On Wednesday, The New York Times profiled Jim Marchant — the latest election-denying conspiracy theorist whom Republicans have nominated to run state elections, this time in Nevada.
"On Tuesday, Nevada Republicans chose as their nominee for secretary of state Jim Marchant, an organizer of a Trump-inspired coalition of far-right candidates united by their insistence that the 2020 election was rigged. Mr. Marchant, a former state legislator from Las Vegas, told voters during a February debate that 'your vote hasn’t counted for decades,'" reported Reid J. Epstein and Nick Corasaniti. "On the November ballot, Mr. Marchant joins Doug Mastriano, the Republican nominee for governor of Pennsylvania, who won his primary last month after promoting efforts to decertify the 2020 results, and Attorney General Ken Paxton of Texas, who in December 2020 sued to overturn Mr. Biden’s victory, as well as like-minded figures in other states including New Mexico."
The list of "Big Lie" supporters being nominated to public office is large and growing, the report warns.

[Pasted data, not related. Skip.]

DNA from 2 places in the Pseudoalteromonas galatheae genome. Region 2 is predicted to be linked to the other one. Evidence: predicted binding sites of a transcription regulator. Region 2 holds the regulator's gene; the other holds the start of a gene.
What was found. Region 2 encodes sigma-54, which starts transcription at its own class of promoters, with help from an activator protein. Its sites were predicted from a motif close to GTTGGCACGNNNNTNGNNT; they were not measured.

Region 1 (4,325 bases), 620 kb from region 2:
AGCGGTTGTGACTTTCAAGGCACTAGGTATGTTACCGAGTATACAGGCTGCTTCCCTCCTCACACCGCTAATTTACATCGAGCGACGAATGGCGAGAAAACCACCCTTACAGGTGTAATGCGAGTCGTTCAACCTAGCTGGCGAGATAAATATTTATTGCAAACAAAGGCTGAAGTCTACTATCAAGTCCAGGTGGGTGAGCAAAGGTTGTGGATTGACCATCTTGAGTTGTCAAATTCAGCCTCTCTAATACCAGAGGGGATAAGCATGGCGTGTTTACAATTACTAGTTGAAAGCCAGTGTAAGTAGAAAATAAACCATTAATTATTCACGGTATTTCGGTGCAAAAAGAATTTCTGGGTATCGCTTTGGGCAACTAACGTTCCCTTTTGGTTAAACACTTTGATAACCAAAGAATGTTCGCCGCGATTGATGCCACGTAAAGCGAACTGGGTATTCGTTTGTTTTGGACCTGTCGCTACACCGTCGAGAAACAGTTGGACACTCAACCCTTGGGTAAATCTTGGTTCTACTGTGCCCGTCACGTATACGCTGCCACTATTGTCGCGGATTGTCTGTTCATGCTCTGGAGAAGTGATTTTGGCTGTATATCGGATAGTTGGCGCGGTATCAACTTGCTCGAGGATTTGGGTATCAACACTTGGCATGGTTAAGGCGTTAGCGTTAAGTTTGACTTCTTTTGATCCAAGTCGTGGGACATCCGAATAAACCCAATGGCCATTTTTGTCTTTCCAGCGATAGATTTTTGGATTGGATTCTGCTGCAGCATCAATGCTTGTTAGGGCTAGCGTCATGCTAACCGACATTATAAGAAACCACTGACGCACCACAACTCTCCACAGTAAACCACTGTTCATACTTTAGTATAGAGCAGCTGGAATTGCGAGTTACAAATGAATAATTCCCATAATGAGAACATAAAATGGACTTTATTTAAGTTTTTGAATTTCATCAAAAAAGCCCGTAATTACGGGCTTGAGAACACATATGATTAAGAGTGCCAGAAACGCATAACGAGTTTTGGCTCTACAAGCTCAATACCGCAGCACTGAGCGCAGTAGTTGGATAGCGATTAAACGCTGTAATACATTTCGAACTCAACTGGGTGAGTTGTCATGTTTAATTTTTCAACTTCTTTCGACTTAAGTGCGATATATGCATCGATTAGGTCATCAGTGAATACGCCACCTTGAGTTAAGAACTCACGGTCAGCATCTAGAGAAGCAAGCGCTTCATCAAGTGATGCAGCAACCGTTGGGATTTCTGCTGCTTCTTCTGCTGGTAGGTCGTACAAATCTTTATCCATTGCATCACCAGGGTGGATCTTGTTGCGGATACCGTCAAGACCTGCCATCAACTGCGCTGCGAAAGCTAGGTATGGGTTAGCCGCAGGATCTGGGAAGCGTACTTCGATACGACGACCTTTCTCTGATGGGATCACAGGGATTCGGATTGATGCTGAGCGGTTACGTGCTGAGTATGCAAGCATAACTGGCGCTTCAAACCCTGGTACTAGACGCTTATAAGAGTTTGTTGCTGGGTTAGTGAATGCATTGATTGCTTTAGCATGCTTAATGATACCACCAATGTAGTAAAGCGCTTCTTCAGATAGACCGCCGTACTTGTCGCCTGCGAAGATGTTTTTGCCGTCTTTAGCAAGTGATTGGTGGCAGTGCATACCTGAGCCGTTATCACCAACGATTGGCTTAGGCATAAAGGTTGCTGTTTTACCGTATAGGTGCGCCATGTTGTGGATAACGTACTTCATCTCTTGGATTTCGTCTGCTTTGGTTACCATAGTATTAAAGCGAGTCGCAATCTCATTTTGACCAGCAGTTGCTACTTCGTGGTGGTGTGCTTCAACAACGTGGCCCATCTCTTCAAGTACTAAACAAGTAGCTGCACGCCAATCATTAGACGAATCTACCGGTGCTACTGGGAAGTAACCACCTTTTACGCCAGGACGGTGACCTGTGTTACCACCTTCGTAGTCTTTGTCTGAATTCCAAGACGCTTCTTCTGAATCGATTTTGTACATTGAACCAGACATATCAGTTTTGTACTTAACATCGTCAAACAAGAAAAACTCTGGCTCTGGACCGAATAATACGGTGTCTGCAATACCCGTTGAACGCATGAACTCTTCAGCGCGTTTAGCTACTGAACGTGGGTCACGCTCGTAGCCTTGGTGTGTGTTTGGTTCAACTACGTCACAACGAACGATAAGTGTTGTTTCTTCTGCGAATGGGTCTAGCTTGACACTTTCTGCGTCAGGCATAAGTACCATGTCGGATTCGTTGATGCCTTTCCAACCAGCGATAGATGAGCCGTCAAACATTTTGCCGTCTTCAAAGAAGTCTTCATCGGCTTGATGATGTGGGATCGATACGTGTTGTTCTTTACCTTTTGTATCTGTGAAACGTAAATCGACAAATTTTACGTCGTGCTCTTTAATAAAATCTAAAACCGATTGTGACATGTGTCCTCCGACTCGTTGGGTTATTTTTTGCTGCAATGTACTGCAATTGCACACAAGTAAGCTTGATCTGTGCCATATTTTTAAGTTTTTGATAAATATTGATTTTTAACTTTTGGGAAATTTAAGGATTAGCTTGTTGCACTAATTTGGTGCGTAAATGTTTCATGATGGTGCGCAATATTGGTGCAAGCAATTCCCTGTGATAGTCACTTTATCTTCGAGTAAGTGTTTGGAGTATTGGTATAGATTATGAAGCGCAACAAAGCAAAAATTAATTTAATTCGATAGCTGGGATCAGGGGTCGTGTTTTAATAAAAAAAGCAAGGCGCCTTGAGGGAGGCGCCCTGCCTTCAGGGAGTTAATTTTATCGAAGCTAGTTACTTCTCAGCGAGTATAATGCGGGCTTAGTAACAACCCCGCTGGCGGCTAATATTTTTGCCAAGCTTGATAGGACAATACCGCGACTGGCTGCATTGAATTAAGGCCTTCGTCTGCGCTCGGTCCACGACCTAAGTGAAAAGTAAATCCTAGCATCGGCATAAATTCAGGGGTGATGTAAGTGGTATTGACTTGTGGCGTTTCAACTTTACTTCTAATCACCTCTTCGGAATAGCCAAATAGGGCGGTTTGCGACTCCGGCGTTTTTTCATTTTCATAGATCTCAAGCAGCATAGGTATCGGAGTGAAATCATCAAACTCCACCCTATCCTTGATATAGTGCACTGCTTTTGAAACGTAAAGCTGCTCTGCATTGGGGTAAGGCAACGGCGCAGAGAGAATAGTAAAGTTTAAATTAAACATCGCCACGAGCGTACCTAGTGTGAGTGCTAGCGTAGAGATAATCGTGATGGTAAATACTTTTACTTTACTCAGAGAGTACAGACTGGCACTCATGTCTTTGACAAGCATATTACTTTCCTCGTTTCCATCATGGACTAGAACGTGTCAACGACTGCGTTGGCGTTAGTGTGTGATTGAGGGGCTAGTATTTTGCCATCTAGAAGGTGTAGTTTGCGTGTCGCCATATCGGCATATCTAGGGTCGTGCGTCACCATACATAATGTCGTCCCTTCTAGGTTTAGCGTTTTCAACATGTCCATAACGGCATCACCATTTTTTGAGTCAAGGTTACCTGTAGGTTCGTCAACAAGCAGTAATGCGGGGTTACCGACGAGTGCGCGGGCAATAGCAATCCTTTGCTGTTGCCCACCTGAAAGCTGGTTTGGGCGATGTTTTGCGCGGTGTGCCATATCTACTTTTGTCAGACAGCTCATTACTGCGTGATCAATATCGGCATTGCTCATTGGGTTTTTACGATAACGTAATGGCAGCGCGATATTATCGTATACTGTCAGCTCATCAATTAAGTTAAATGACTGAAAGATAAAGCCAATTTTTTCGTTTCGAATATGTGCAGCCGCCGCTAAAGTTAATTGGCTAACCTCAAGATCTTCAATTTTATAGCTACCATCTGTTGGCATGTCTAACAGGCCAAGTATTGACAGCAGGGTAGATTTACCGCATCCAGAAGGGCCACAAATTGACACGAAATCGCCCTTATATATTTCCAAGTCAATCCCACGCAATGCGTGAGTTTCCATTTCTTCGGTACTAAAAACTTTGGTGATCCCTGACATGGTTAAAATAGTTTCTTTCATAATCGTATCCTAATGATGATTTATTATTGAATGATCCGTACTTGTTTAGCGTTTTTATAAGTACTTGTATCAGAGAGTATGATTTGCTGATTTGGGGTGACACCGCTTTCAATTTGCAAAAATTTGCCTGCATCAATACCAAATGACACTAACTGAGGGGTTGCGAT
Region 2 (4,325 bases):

"The number of election deniers who have won Republican nominations is quickly rising in congressional and state legislative races across the country. At least 72 members of Congress who voted to overturn the 2020 election have advanced to the general election, according to a New York Times analysis," said the report. "And in Georgia, Pennsylvania, North Carolina and Texas — four competitive states that have already held primaries — 157 state legislators who took concrete steps to overturn or undermine the 2020 election will be on the ballot in November."
Marchant is one of multiple extremist Republicans who won nominations to row offices in Nevada on Tuesday. Also nominated was Sigal Chattah for the attorney general race, who has called for the hanging of the Black Democratic incumbent Aaron Ford, and Michele Fiore for treasurer, an infamous Vegas city councilmember who helped recruit members of the Proud Boys into the state GOP.
"For many election-denying candidates, victory is far from assured. Some of the most prominent ones, like Mr. Mastriano, face tough general-election campaigns, and their success may depend on factors like their personal fund-raising networks, the health of the economy and policy debates that have nothing to do with election administration," noted the report. "Still, in primary after primary, election deniers have ascended, signaling that Mr. Trump’s falsehoods about the 2020 election have become deeply embedded in the Republican base."
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